Raining Sardines
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Raining Sardines

5.0 3
by Enrique Flores-Galbis
     
 

Wealthy landowner Don Rigol practically owns the town. To expand his coffee plantation, he will lay waste the mountain jungle and the secret valley where the ancient breed of Paso Fino horses roams wild. Can best friends Enriquito and Ernestina find a way to save the ponies, ensure justice at a trumped-up trial, and reclaim the mountain for their people? Will they

Overview

Wealthy landowner Don Rigol practically owns the town. To expand his coffee plantation, he will lay waste the mountain jungle and the secret valley where the ancient breed of Paso Fino horses roams wild. Can best friends Enriquito and Ernestina find a way to save the ponies, ensure justice at a trumped-up trial, and reclaim the mountain for their people? Will they rescue lost Indian treasure guarded by a mighty cayman with a golden chain around his neck?

Editorial Reviews

Children's Literature - Janet L. Rose
Ernestina and Enriquito discover a herd of Paso Fino ponies, the remaining band of wild horses brought by the Spaniards to Cuba. As they befriend them they know they are endangering the horses' lives. The ruthless landowner has claimed the mountain as his own and has started clearing the land for coffee plantations. His daughter discovers the two friends, sees the horses, and says they belong to her father. After falling from the stallion she is riding, Ernestina and Enriquito help her and strike a bargain to save the wild horses. She gives them a locket as a promise to keep her side of the bargain, but they know it is only a matter of time and devise an intricate plan to scare the horses so they never trust humans again. Enriquito learns the locket was made by his uncle and stolen from his family. In proving the original ownership he also proves the landowner has falsified maps and does not own the mountain. The story skillfully deals with social injustice, environmental stewardship, Cuban culture, strong families, an enduring friendship, and adventure.
Kirkus Reviews
Enriquito and Ernestina are good friends in a small rural village in pre-revolutionary Cuba. On a morning when sardines rain from the sky, they also meet Aguas Clara, la Davinadora on her way to Havana, floating on a couch. Riding along for awhile, the two friends learn a bit about their future. Real life is full of family stories, and saving wild ponies from the evil machinations of the rich landowner in the area whose daughter is as greedy as her father. Soon Enriquito and Ernestina are caught up in keeping the wild ponies safe, understanding the lessons from the past and keeping themselves out of jail. The courtroom scene at the end maintains elements of magical realism as well as a denouement worthy of a movie of the week. The happy ending is never in doubt, but it's a lot of fun getting there. The Cuban cultural elements add flavor and spice to what is an essentially familiar melodramatic plot. Nostalgia in a fresh form. (Fiction. 10-14)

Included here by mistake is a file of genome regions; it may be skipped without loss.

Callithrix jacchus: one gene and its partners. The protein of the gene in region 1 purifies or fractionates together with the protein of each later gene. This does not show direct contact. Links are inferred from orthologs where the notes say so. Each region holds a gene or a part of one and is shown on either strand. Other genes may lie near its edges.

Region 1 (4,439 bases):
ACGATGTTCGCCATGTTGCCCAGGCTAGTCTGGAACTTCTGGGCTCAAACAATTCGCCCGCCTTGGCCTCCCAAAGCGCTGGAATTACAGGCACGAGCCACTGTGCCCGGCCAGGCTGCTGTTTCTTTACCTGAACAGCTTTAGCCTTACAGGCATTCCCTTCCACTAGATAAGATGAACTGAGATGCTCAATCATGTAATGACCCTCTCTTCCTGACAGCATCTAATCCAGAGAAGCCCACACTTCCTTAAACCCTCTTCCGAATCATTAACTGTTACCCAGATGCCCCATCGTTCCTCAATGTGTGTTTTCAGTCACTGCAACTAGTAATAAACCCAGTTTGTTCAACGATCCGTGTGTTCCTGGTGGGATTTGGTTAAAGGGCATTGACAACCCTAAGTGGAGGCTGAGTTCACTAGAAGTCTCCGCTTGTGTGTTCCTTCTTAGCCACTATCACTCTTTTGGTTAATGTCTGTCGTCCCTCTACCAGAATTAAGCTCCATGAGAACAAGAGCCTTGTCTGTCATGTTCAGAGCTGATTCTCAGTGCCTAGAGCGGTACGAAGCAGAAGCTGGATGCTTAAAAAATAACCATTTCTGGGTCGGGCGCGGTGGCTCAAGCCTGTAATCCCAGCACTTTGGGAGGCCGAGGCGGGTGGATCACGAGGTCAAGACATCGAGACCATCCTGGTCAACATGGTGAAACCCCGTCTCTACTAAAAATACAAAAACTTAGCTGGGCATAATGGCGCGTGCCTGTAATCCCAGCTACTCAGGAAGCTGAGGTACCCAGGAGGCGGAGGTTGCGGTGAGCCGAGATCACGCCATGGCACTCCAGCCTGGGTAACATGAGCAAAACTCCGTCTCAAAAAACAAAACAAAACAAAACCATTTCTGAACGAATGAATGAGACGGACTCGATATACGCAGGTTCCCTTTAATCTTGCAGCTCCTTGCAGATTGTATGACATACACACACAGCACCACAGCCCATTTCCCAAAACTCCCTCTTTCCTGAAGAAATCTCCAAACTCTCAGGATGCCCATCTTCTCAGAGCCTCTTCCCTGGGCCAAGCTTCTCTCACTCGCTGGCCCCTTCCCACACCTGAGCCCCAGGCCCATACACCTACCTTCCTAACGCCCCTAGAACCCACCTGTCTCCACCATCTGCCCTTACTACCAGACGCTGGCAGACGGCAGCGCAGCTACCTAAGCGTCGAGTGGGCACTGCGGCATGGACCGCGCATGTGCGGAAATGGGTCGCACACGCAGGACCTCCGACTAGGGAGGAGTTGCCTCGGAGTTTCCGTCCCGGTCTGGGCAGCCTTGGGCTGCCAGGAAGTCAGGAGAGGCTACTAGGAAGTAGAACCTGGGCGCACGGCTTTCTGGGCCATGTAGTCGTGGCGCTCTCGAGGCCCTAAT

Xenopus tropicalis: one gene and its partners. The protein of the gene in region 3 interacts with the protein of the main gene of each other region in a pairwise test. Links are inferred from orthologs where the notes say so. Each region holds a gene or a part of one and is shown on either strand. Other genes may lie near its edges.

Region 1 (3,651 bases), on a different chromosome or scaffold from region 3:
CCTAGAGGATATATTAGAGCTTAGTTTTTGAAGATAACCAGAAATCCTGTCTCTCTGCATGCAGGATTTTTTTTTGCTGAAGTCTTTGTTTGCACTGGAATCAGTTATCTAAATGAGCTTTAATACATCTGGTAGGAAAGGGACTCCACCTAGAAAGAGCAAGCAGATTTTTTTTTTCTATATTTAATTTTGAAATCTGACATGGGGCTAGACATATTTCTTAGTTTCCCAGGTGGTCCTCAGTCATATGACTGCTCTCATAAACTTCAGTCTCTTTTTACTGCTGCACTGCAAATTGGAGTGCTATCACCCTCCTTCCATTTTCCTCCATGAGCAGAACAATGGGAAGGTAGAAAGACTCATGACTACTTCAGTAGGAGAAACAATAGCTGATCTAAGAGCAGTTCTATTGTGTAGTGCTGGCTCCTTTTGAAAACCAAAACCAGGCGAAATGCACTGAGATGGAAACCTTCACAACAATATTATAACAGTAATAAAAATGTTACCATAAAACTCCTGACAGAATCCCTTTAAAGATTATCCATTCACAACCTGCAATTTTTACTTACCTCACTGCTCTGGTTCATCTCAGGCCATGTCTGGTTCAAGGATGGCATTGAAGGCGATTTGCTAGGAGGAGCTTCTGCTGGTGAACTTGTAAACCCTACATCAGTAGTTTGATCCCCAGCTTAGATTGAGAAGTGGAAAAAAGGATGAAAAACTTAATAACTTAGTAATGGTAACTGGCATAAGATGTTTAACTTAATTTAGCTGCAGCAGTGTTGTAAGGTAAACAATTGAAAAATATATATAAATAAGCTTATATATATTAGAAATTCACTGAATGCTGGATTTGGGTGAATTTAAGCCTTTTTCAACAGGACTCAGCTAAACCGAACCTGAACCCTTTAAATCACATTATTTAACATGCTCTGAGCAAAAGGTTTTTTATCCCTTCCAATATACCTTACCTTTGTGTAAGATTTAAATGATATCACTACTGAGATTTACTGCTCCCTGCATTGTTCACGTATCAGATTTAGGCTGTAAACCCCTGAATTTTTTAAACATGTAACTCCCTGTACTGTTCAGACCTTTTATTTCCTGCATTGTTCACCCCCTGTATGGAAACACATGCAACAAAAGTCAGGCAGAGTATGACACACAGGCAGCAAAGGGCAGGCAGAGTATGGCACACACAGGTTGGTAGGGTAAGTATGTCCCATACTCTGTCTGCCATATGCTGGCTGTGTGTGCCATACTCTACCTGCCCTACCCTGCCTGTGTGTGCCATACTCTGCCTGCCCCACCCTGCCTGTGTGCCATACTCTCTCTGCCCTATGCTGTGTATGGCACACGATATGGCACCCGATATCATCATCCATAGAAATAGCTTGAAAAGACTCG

Product Details

ISBN-13:
9781596431669
Publisher:
Roaring Brook Press
Publication date:
03/06/2007
Pages:
176
Product dimensions:
5.80(w) x 8.53(h) x 0.80(d)
Age Range:
10 - 14 Years

Meet the Author

Enrique's panoramas and landscapes of his native Cuba have been shown in many museums and galleries. A noted portrait painter, Enrique Flores-Galbis lectures at the Metropolitan Museum of Art in New York City. This is his first book.

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Raining Sardines 5 out of 5 based on 0 ratings. 3 reviews.
Guest More than 1 year ago
Enrique Flores paints a vivid world with his words in 'Raining Sardines'. This book is a fun, great read for 'young' readers of all ages. I highly recommend it - que chévere.
Guest More than 1 year ago
This is a wonderful book by an extremely talented writer. Its intended to be a children's book but I highly recommend it for people of all ages.
Guest More than 1 year ago
Yesterday i read 'Raining Sardines'. I have an interest in foreign based books. I had always wondered what cuba was like before Castro come into leading. This mystery felt very well planned and not once was there a sense of confusion. Enrique Flores Galbis in my opinion took great care in leaving no gaps of a lost scene. With such great detail he left room for your own imagination but still put beautiful poetic details. I recommend this book to anyone looking for a heart warming, edge of your seat mystery about stolen ponies, two best friend's childhood adventures and of course cuba at its greatest. This book is suitable for all ages but would be best for ages 10-15 at best.